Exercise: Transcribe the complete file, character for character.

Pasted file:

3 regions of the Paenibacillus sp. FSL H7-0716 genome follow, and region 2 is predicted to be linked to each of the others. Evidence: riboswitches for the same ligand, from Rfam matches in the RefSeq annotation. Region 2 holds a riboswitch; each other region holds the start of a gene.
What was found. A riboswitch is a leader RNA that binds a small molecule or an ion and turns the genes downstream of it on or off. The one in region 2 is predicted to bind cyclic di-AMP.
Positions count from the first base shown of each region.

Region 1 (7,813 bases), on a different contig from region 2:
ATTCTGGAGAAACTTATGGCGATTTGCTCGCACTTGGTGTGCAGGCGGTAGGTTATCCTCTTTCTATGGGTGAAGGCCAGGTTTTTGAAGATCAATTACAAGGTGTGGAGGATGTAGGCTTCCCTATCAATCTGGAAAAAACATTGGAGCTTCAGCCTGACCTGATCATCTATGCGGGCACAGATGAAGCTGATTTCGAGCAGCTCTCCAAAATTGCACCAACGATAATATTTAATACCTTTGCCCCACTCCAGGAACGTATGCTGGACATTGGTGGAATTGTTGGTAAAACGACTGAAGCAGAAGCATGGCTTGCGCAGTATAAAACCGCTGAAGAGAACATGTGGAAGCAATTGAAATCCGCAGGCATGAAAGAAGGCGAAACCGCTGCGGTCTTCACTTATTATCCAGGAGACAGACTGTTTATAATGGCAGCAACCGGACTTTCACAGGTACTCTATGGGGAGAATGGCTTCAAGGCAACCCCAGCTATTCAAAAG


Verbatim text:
3 regions of the Paenibacillus sp. FSL H7-0716 genome follow, and region 2 is predicted to be linked to each of the others. Evidence: riboswitches for the same ligand, from Rfam matches in the RefSeq annotation. Region 2 holds a riboswitch; each other region holds the start of a gene.
What was found. A riboswitch is a leader RNA that binds a small molecule or an ion and turns the genes downstream of it on or off. The one in region 2 is predicted to bind cyclic di-AMP.
Positions count from the first base shown of each region.

Region 1 (7,813 bases), on a different contig from region 2:
ATTCTGGAGAAACTTATGGCGATTTGCTCGCACTTGGTGTGCAGGCGGTAGGTTATCCTCTTTCTATGGGTGAAGGCCAGGTTTTTGAAGATCAATTACAAGGTGTGGAGGATGTAGGCTTCCCTATCAATCTGGAAAAAACATTGGAGCTTCAGCCTGACCTGATCATCTATGCGGGCACAGATGAAGCTGATTTCGAGCAGCTCTCCAAAATTGCACCAACGATAATATTTAATACCTTTGCCCCACTCCAGGAACGTATGCTGGACATTGGTGGAATTGTTGGTAAAACGACTGAAGCAGAAGCATGGCTTGCGCAGTATAAAACCGCTGAAGAGAACATGTGGAAGCAATTGAAATCCGCAGGCATGAAAGAAGGCGAAACCGCTGCGGTCTTCACTTATTATCCAGGAGACAGACTGTTTATAATGGCAGCAACCGGACTTTCACAGGTACTCTATGGGGAGAATGGCTTCAAGGCAACCCCAGCTATTCAAAAG